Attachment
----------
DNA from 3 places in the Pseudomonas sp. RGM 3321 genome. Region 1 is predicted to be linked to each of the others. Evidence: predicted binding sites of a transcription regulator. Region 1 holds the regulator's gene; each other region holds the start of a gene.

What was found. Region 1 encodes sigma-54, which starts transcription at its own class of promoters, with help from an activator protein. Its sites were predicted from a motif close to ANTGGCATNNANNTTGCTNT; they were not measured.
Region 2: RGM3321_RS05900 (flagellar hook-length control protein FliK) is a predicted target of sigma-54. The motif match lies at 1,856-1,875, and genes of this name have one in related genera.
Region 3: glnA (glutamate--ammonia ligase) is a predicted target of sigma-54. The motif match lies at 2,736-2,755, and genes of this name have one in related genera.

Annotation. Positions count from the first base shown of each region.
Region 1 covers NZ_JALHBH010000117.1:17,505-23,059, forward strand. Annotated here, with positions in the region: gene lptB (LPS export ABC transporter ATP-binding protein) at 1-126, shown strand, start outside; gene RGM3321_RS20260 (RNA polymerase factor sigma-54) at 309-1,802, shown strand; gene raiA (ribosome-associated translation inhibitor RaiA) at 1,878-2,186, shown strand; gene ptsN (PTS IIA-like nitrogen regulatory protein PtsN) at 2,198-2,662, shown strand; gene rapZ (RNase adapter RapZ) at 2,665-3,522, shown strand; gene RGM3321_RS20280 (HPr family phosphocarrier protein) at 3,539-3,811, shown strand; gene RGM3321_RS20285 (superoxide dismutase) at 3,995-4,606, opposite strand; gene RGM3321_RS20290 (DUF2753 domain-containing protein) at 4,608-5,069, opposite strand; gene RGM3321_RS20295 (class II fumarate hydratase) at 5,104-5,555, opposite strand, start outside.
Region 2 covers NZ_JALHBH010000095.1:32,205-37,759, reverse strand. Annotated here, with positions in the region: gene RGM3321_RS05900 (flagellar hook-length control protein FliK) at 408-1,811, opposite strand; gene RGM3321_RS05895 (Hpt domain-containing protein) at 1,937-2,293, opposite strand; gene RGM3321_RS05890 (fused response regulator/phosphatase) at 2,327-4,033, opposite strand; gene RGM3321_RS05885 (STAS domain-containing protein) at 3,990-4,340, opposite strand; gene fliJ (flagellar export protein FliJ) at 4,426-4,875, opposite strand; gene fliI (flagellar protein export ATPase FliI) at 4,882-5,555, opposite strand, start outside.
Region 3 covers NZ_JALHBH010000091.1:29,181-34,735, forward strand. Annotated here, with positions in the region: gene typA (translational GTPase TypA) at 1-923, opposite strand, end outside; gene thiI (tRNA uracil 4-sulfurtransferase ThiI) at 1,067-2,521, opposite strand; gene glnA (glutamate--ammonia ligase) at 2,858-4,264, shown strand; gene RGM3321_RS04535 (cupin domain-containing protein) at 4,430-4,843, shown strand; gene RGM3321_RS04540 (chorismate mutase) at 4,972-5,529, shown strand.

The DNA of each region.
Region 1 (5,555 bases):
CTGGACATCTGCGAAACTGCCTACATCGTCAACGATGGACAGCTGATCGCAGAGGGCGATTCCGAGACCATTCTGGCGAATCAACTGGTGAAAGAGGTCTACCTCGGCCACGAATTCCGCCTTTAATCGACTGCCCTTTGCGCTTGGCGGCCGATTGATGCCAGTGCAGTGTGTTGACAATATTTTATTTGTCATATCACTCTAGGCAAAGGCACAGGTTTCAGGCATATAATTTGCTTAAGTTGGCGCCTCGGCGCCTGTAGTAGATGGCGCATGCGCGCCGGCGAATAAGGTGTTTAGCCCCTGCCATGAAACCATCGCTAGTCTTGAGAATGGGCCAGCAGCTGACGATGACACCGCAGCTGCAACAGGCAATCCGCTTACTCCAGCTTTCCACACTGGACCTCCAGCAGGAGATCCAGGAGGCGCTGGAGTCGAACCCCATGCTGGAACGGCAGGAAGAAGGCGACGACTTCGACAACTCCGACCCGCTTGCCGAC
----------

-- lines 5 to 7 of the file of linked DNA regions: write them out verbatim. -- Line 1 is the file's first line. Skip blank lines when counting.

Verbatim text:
Annotation. Positions count from the first base shown of each region.
Region 1 covers NZ_JALHBH010000117.1:17,505-23,059, forward strand. Annotated here, with positions in the region: gene lptB (LPS export ABC transporter ATP-binding protein) at 1-126, shown strand, start outside; gene RGM3321_RS20260 (RNA polymerase factor sigma-54) at 309-1,802, shown strand; gene raiA (ribosome-associated translation inhibitor RaiA) at 1,878-2,186, shown strand; gene ptsN (PTS IIA-like nitrogen regulatory protein PtsN) at 2,198-2,662, shown strand; gene rapZ (RNase adapter RapZ) at 2,665-3,522, shown strand; gene RGM3321_RS20280 (HPr family phosphocarrier protein) at 3,539-3,811, shown strand; gene RGM3321_RS20285 (superoxide dismutase) at 3,995-4,606, opposite strand; gene RGM3321_RS20290 (DUF2753 domain-containing protein) at 4,608-5,069, opposite strand; gene RGM3321_RS20295 (class II fumarate hydratase) at 5,104-5,555, opposite strand, start outside.
Region 2 covers NZ_JALHBH010000095.1:32,205-37,759, reverse strand. Annotated here, with positions in the region: gene RGM3321_RS05900 (flagellar hook-length control protein FliK) at 408-1,811, opposite strand; gene RGM3321_RS05895 (Hpt domain-containing protein) at 1,937-2,293, opposite strand; gene RGM3321_RS05890 (fused response regulator/phosphatase) at 2,327-4,033, opposite strand; gene RGM3321_RS05885 (STAS domain-containing protein) at 3,990-4,340, opposite strand; gene fliJ (flagellar export protein FliJ) at 4,426-4,875, opposite strand; gene fliI (flagellar protein export ATPase FliI) at 4,882-5,555, opposite strand, start outside.